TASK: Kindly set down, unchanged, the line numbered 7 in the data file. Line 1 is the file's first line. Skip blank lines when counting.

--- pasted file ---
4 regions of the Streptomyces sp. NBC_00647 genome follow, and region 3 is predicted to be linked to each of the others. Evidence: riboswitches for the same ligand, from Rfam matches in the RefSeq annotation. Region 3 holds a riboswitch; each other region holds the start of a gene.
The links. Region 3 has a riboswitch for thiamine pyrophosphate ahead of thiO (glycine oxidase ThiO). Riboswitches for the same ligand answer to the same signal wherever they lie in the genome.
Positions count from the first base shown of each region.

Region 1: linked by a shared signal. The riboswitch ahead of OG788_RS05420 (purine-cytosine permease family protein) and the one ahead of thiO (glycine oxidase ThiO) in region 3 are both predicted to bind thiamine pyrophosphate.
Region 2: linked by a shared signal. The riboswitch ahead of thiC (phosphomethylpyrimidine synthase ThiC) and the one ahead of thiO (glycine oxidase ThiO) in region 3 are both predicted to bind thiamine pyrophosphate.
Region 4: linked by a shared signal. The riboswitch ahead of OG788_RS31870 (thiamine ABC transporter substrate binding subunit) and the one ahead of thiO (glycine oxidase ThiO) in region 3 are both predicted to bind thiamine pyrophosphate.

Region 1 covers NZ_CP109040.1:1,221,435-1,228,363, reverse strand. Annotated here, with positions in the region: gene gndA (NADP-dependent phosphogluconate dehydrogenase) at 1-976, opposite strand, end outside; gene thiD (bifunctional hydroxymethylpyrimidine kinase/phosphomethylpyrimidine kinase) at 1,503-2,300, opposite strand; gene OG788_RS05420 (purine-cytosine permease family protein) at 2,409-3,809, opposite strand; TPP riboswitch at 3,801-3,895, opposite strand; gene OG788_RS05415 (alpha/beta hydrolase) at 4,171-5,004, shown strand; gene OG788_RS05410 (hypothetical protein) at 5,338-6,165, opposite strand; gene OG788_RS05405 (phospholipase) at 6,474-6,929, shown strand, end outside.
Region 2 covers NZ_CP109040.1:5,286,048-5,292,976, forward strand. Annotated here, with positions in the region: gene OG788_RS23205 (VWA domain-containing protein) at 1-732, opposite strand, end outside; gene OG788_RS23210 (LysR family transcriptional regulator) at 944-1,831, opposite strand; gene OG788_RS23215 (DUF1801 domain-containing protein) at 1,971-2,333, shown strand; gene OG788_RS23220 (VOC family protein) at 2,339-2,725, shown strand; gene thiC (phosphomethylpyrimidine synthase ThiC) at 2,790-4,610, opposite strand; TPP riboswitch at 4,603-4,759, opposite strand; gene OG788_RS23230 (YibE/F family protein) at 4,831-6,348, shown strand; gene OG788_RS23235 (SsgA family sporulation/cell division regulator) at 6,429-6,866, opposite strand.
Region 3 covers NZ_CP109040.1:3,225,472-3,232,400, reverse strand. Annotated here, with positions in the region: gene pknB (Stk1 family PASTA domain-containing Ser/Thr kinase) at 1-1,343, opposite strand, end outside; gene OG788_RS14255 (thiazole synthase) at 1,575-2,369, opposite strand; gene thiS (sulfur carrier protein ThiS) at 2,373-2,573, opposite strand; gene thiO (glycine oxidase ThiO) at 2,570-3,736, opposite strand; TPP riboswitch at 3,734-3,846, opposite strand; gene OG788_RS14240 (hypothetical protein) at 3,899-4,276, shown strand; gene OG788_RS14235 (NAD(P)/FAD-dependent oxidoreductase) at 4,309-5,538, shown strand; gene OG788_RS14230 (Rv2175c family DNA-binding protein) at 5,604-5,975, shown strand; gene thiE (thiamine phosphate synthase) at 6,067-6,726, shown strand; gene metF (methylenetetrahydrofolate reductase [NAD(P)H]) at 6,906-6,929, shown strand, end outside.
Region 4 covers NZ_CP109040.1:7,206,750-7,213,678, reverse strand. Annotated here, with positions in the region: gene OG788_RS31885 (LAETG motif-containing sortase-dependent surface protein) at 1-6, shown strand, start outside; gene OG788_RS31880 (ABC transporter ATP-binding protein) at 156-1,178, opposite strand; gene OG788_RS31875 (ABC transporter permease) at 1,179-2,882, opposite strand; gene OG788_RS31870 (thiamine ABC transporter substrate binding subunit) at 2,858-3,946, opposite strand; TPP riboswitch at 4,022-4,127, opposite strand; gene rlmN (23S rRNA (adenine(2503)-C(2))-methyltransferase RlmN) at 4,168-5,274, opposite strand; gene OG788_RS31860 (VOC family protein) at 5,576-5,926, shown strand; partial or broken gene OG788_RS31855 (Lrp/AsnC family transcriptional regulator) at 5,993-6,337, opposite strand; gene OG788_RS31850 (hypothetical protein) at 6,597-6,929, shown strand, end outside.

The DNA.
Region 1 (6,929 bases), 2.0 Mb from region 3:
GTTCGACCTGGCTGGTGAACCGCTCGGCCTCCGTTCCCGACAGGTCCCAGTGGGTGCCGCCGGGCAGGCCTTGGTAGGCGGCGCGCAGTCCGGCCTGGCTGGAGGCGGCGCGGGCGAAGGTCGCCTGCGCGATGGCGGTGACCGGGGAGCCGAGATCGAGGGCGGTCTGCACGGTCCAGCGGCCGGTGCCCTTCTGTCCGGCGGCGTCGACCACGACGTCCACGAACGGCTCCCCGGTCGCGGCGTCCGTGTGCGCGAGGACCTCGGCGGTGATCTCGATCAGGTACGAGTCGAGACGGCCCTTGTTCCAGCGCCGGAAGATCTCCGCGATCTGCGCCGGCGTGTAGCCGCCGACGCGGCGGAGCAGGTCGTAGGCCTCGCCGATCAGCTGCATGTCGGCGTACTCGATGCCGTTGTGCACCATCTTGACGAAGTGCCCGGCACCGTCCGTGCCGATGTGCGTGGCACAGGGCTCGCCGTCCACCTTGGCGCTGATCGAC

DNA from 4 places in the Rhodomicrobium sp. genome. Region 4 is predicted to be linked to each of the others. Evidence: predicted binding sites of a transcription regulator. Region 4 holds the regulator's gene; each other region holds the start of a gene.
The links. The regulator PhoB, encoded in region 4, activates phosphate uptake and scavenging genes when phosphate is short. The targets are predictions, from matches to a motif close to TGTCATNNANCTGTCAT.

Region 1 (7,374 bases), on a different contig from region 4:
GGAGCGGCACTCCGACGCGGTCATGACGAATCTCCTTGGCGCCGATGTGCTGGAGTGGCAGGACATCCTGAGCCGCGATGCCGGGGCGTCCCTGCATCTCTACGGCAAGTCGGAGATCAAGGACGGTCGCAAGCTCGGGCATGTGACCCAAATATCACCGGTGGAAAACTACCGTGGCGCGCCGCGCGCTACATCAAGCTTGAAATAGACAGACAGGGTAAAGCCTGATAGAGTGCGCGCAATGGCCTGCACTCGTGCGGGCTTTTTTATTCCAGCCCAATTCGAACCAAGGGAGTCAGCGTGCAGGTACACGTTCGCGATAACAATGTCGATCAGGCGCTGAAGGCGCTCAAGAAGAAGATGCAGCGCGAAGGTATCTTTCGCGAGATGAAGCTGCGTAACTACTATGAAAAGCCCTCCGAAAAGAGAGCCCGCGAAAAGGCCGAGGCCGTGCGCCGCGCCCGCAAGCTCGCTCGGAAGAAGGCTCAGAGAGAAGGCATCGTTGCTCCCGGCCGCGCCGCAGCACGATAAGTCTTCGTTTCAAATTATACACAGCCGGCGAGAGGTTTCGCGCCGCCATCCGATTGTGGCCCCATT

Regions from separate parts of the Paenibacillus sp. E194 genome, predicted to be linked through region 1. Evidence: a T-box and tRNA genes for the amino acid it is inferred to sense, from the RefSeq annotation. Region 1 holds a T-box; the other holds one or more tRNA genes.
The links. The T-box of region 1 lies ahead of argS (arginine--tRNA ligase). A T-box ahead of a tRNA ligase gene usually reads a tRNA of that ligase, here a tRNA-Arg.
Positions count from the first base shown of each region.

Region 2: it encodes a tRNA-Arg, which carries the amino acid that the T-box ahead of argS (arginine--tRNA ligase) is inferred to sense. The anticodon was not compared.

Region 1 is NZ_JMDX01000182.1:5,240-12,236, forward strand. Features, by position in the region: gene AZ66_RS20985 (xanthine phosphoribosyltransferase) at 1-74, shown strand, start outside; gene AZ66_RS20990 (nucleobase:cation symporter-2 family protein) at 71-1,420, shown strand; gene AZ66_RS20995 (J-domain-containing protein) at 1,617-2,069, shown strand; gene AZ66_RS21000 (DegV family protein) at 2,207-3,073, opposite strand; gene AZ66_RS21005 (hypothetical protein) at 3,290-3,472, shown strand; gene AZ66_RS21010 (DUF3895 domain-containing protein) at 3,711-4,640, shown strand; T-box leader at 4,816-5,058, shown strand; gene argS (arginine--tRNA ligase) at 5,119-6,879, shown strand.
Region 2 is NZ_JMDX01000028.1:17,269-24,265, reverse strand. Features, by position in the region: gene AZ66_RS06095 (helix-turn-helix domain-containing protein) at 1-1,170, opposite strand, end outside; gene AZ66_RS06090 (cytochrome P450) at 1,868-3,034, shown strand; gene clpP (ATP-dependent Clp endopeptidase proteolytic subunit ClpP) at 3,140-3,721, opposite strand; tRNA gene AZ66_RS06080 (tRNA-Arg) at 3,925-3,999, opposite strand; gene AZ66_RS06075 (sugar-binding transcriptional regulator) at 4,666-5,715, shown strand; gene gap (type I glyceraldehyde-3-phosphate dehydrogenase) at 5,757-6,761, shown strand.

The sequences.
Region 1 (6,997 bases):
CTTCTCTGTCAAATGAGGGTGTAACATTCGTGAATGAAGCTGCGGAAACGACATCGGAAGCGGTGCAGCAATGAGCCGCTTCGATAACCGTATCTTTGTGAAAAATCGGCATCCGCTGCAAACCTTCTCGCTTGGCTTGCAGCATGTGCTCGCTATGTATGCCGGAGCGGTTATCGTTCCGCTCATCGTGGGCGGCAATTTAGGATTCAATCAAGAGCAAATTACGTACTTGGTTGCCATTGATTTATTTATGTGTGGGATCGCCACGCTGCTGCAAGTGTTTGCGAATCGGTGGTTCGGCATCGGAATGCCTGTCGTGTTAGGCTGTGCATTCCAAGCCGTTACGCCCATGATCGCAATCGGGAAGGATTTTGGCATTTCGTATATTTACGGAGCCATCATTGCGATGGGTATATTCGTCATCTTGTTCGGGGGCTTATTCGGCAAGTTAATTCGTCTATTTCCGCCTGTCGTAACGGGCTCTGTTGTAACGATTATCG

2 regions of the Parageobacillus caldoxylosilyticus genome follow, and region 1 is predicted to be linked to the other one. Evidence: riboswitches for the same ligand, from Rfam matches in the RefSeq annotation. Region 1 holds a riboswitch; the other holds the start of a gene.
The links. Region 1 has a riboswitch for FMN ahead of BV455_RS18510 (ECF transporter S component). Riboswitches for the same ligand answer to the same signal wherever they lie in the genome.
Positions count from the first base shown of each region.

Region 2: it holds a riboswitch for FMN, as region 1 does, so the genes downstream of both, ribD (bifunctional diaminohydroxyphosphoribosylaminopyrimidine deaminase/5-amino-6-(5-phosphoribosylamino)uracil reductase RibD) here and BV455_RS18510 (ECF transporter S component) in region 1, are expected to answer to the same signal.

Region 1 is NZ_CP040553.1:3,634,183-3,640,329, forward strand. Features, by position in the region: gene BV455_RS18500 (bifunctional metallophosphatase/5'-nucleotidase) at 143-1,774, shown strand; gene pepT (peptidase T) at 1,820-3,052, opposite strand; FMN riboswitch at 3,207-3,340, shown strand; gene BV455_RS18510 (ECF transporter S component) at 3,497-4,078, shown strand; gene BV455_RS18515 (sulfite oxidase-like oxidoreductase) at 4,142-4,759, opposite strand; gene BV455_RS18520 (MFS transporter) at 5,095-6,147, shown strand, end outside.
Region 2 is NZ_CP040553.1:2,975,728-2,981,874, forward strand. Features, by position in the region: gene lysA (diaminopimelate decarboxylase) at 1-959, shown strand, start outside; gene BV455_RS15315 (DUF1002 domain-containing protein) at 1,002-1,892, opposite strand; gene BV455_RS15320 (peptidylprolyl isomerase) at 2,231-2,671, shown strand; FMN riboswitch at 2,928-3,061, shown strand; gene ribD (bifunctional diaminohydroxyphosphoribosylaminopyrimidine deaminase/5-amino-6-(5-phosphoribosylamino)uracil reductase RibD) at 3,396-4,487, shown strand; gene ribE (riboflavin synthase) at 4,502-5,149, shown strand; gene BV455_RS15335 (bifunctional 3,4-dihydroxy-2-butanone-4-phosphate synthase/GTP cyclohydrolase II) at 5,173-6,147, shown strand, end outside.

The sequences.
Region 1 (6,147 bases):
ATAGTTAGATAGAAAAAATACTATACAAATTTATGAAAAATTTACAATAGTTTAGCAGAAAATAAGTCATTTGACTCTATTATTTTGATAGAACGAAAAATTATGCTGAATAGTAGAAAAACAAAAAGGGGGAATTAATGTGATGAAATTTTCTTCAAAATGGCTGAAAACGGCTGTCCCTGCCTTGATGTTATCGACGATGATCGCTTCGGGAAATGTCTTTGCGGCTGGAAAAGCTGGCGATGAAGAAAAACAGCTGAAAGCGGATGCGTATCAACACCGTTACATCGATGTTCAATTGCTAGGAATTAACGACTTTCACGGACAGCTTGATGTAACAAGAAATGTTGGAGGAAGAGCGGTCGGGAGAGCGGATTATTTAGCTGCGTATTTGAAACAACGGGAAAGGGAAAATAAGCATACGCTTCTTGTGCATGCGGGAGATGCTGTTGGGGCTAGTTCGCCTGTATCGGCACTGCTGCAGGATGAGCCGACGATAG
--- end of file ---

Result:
Region 1 covers NZ_CP109040.1:1,221,435-1,228,363, reverse strand. Annotated here, with positions in the region: gene gndA (NADP-dependent phosphogluconate dehydrogenase) at 1-976, opposite strand, end outside; gene thiD (bifunctional hydroxymethylpyrimidine kinase/phosphomethylpyrimidine kinase) at 1,503-2,300, opposite strand; gene OG788_RS05420 (purine-cytosine permease family protein) at 2,409-3,809, opposite strand; TPP riboswitch at 3,801-3,895, opposite strand; gene OG788_RS05415 (alpha/beta hydrolase) at 4,171-5,004, shown strand; gene OG788_RS05410 (hypothetical protein) at 5,338-6,165, opposite strand; gene OG788_RS05405 (phospholipase) at 6,474-6,929, shown strand, end outside.